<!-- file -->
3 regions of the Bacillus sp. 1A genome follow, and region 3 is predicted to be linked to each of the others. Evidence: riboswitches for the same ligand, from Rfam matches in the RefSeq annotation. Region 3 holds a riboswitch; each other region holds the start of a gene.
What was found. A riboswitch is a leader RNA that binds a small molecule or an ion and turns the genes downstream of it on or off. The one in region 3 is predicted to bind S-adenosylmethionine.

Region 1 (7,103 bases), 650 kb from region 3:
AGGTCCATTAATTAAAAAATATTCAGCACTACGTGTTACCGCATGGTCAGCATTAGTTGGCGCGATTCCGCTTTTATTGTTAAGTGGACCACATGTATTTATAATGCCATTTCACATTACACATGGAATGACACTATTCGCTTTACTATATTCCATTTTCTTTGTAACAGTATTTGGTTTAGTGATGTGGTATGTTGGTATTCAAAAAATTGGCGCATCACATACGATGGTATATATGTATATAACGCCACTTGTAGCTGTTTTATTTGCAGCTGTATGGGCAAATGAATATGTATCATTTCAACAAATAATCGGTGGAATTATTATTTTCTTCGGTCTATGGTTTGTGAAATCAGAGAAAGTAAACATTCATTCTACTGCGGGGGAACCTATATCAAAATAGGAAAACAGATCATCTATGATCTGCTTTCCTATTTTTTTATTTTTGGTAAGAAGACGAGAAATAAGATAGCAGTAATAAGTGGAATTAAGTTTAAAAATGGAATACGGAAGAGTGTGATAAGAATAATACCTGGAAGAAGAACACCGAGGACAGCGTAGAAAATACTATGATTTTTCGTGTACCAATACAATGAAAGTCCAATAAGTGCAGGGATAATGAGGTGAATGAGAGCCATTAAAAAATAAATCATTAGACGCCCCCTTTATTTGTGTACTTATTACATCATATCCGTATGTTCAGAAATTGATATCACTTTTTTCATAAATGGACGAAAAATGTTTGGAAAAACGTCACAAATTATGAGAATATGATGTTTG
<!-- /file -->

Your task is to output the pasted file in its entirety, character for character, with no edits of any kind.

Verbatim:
3 regions of the Bacillus sp. 1A genome follow, and region 3 is predicted to be linked to each of the others. Evidence: riboswitches for the same ligand, from Rfam matches in the RefSeq annotation. Region 3 holds a riboswitch; each other region holds the start of a gene.
What was found. A riboswitch is a leader RNA that binds a small molecule or an ion and turns the genes downstream of it on or off. The one in region 3 is predicted to bind S-adenosylmethionine.

Region 1 (7,103 bases), 650 kb from region 3:
AGGTCCATTAATTAAAAAATATTCAGCACTACGTGTTACCGCATGGTCAGCATTAGTTGGCGCGATTCCGCTTTTATTGTTAAGTGGACCACATGTATTTATAATGCCATTTCACATTACACATGGAATGACACTATTCGCTTTACTATATTCCATTTTCTTTGTAACAGTATTTGGTTTAGTGATGTGGTATGTTGGTATTCAAAAAATTGGCGCATCACATACGATGGTATATATGTATATAACGCCACTTGTAGCTGTTTTATTTGCAGCTGTATGGGCAAATGAATATGTATCATTTCAACAAATAATCGGTGGAATTATTATTTTCTTCGGTCTATGGTTTGTGAAATCAGAGAAAGTAAACATTCATTCTACTGCGGGGGAACCTATATCAAAATAGGAAAACAGATCATCTATGATCTGCTTTCCTATTTTTTTATTTTTGGTAAGAAGACGAGAAATAAGATAGCAGTAATAAGTGGAATTAAGTTTAAAAATGGAATACGGAAGAGTGTGATAAGAATAATACCTGGAAGAAGAACACCGAGGACAGCGTAGAAAATACTATGATTTTTCGTGTACCAATACAATGAAAGTCCAATAAGTGCAGGGATAATGAGGTGAATGAGAGCCATTAAAAAATAAATCATTAGACGCCCCCTTTATTTGTGTACTTATTACATCATATCCGTATGTTCAGAAATTGATATCACTTTTTTCATAAATGGACGAAAAATGTTTGGAAAAACGTCACAAATTATGAGAATATGATGTTTG